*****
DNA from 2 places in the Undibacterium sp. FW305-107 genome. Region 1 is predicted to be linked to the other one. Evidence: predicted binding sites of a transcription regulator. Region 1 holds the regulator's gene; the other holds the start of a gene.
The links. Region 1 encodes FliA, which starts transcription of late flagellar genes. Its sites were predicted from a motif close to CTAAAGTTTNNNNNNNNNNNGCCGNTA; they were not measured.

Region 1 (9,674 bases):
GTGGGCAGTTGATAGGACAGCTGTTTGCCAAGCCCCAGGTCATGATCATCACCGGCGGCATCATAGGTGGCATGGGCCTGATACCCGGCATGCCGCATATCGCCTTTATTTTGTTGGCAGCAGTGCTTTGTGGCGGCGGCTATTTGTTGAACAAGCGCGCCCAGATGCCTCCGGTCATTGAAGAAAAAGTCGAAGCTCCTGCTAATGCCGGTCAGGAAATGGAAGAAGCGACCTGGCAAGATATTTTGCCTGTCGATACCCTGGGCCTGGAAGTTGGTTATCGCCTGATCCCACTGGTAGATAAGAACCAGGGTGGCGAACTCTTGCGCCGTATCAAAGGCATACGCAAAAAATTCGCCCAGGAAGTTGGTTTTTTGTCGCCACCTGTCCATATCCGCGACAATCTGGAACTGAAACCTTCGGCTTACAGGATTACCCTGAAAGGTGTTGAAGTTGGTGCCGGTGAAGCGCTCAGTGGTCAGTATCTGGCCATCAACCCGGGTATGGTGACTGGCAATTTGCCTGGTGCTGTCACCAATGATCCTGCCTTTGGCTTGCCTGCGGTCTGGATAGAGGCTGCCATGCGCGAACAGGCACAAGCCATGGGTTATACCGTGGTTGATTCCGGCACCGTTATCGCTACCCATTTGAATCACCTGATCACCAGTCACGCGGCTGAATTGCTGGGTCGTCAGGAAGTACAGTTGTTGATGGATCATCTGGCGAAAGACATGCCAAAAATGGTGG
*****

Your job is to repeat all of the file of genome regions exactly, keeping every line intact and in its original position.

DNA from 2 places in the Undibacterium sp. FW305-107 genome. Region 1 is predicted to be linked to the other one. Evidence: predicted binding sites of a transcription regulator. Region 1 holds the regulator's gene; the other holds the start of a gene.
The links. Region 1 encodes FliA, which starts transcription of late flagellar genes. Its sites were predicted from a motif close to CTAAAGTTTNNNNNNNNNNNGCCGNTA; they were not measured.

Region 1 (9,674 bases):
GTGGGCAGTTGATAGGACAGCTGTTTGCCAAGCCCCAGGTCATGATCATCACCGGCGGCATCATAGGTGGCATGGGCCTGATACCCGGCATGCCGCATATCGCCTTTATTTTGTTGGCAGCAGTGCTTTGTGGCGGCGGCTATTTGTTGAACAAGCGCGCCCAGATGCCTCCGGTCATTGAAGAAAAAGTCGAAGCTCCTGCTAATGCCGGTCAGGAAATGGAAGAAGCGACCTGGCAAGATATTTTGCCTGTCGATACCCTGGGCCTGGAAGTTGGTTATCGCCTGATCCCACTGGTAGATAAGAACCAGGGTGGCGAACTCTTGCGCCGTATCAAAGGCATACGCAAAAAATTCGCCCAGGAAGTTGGTTTTTTGTCGCCACCTGTCCATATCCGCGACAATCTGGAACTGAAACCTTCGGCTTACAGGATTACCCTGAAAGGTGTTGAAGTTGGTGCCGGTGAAGCGCTCAGTGGTCAGTATCTGGCCATCAACCCGGGTATGGTGACTGGCAATTTGCCTGGTGCTGTCACCAATGATCCTGCCTTTGGCTTGCCTGCGGTCTGGATAGAGGCTGCCATGCGCGAACAGGCACAAGCCATGGGTTATACCGTGGTTGATTCCGGCACCGTTATCGCTACCCATTTGAATCACCTGATCACCAGTCACGCGGCTGAATTGCTGGGTCGTCAGGAAGTACAGTTGTTGATGGATCATCTGGCGAAAGACATGCCAAAAATGGTGG